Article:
Download this Paper Open PDF in Browser

Security Analysts' Career Concerns and Herding of Earnings Forecasts

35 Pages Posted: 11 Jan 1999  

Jeffrey D. Kubik

Syracuse University - Department of Economics

Amit Solomon

Salomon Smith Barney

Harrison G. Hong

Columbia University, Graduate School of Arts and Sciences, Department of Economics; National Bureau of Economic Research (NBER)

Multiple version iconThere are 2 versions of this paper

Date Written: July 1998

Abstract

Several theories of reputation and herding (see, e.g., Scharfstein and Stein (1990)) suggest that herding among agents should vary with career concerns. Our goal in this paper is to document whether such a link exists in the labor market for security analysts. Specifically, we look at the relationship between an analyst's job tenure (a proxy for career concerns) and various measures of stock earnings forecast performance. We establish the following key results. (1) Older analysts are more likely to produce earnings forecasts of firms before younger ones. (2) Their forecasts also deviate more from the consensus forecast than their younger counterparts. We argue that these results are consistent with some reputational models of herding. We also establish a number of auxiliary findings regarding the relationship between forecast accuracy and frequency of forecast revisions with job tenure.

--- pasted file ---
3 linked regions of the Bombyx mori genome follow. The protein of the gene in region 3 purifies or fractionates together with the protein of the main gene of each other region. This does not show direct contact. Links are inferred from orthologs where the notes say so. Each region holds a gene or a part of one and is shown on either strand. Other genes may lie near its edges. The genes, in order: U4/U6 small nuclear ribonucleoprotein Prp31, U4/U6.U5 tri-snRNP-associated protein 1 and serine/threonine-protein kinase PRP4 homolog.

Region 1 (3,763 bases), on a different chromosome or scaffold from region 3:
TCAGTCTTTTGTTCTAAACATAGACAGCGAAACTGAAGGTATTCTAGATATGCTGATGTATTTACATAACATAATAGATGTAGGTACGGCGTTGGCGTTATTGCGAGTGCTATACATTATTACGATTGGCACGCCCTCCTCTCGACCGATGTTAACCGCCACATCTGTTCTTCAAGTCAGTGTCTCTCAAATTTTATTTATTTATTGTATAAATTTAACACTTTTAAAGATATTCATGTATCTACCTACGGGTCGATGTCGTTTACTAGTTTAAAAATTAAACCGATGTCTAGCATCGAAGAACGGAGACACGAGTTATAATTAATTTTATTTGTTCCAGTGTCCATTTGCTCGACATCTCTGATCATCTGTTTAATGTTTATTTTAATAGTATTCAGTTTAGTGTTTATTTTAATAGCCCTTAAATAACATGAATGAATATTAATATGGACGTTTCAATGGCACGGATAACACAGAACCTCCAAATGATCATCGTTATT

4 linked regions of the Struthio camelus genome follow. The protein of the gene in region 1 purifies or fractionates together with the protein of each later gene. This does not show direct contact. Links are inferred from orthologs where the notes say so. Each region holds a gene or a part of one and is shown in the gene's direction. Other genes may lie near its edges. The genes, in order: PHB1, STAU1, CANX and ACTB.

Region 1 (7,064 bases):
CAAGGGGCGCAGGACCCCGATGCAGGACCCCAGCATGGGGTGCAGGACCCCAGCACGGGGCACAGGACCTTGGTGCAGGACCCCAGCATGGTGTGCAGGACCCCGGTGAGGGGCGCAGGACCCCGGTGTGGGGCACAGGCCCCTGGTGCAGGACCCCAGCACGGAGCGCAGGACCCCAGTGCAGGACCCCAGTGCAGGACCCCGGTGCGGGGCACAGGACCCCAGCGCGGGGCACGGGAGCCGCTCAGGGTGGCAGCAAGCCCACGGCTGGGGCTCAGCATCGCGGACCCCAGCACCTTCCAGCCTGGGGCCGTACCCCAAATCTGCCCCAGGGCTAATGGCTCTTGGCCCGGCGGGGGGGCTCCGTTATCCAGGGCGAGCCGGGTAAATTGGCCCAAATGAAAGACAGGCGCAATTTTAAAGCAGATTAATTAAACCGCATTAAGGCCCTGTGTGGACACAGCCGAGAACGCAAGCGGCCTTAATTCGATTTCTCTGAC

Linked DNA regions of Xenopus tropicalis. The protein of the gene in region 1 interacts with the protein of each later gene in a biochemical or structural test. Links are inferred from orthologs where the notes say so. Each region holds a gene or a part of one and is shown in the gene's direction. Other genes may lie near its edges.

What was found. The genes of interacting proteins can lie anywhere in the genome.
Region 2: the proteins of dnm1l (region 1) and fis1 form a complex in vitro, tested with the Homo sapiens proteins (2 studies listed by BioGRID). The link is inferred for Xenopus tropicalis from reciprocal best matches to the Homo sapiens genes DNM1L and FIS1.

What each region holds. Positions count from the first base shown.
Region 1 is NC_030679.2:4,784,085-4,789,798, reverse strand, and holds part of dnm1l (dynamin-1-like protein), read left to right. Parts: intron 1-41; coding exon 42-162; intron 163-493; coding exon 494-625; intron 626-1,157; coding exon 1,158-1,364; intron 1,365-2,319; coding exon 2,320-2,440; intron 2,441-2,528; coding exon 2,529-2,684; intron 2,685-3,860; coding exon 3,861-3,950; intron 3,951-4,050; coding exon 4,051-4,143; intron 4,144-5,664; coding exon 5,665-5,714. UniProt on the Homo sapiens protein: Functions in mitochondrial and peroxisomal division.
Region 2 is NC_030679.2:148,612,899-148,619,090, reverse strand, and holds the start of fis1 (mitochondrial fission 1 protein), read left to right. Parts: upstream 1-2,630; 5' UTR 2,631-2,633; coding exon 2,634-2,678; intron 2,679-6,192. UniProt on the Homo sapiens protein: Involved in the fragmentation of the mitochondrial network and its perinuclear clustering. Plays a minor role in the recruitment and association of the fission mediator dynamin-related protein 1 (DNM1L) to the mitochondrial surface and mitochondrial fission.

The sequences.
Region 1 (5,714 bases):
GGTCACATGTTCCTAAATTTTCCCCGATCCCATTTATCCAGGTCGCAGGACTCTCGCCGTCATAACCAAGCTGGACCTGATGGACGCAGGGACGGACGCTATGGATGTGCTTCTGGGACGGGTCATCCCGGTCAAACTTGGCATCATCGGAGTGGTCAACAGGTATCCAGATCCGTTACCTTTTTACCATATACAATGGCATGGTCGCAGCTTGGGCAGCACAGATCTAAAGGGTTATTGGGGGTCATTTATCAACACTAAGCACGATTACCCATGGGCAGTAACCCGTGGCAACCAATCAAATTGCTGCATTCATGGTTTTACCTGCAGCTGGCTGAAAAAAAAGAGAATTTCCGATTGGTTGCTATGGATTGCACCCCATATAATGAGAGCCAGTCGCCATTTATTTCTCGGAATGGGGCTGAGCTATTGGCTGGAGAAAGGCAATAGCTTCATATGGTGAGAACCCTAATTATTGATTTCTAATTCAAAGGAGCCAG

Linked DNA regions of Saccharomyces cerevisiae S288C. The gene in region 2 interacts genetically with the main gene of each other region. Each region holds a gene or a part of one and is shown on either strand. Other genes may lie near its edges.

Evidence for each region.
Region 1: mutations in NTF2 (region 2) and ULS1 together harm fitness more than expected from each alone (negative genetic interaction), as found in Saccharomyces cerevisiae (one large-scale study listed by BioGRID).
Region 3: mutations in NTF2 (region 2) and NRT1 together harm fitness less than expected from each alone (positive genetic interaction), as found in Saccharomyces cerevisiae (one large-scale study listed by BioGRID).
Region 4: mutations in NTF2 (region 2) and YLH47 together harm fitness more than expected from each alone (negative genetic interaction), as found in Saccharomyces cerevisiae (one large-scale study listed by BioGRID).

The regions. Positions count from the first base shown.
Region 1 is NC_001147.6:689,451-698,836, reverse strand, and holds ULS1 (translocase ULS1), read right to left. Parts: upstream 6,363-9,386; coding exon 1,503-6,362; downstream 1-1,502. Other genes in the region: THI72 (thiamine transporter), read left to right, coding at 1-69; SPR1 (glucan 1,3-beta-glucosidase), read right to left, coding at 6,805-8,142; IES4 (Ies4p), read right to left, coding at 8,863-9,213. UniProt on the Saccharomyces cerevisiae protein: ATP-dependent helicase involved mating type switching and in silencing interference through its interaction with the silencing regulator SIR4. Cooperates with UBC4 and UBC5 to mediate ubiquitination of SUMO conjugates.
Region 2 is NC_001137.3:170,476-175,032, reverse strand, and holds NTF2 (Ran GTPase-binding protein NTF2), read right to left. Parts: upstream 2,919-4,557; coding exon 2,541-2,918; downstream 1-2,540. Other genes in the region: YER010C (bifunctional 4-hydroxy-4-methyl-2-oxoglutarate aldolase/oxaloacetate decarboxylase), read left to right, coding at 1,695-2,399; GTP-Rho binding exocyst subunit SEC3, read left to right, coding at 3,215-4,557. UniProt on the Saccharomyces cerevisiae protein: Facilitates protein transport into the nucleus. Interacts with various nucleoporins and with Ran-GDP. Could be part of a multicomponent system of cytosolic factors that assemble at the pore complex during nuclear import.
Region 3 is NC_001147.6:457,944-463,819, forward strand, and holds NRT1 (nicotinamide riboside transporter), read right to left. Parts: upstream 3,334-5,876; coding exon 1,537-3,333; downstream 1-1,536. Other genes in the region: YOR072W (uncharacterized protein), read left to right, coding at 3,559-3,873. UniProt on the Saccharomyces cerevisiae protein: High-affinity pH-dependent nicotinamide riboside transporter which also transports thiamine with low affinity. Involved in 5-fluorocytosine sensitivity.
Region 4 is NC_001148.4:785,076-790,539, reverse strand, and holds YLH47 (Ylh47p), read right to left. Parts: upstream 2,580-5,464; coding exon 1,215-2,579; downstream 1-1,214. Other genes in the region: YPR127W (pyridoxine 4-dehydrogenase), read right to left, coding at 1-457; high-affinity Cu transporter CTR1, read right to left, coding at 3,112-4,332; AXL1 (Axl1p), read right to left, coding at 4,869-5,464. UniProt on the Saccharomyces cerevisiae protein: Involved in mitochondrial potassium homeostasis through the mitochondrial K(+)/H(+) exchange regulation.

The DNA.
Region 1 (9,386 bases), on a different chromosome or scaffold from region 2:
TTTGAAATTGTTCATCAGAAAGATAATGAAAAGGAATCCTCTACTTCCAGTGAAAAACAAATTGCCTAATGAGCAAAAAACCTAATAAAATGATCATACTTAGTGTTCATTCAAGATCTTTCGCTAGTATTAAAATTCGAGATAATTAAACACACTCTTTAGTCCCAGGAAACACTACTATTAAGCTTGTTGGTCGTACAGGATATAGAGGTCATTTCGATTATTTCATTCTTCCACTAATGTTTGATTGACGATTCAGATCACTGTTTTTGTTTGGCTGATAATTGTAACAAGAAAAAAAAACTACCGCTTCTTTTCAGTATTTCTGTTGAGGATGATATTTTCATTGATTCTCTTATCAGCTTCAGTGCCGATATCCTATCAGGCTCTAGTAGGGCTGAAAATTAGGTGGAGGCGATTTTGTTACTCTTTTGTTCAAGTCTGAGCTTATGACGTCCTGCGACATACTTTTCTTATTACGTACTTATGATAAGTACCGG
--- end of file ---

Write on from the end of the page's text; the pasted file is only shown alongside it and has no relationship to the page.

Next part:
JEL Classification: G14, G12, G29, J44

Suggested Citation

Kubik, Jeffrey D. and Solomon, Amit and Hong, Harrison G., Security Analysts' Career Concerns and Herding of Earnings Forecasts (July 1998). Available at SSRN: https://ssrn.com/abstract=142895 or http://dx.doi.org/10.2139/ssrn.142895

Jeffrey D. Kubik

Syracuse University - Department of Economics ( email )

426 Eggers Hall
Syracuse, NY 13244-1020
United States
315-443-9063 (Phone)
315-443-1081 (Fax)

Amit Solomon

Salomon Smith Barney ( email )

7 World Trade Center, 32nd floor
New York, NY NY 10048
United States
+1 (212) 783 5601 (Phone)
+1 (212) 783 4266 (Fax)

Harrison G. Hong (Contact Author)

Columbia University, Graduate School of Arts and Sciences, Department of Economics ( email )

420 W. 118th Street
New York, NY 10027
United States

National Bureau of Economic Research (NBER)

1050 Massachusetts Avenue
Cambridge, MA 02138
United States

Paper statistics

Downloads
1,124
Rank
14,557
Abstract Views
4,572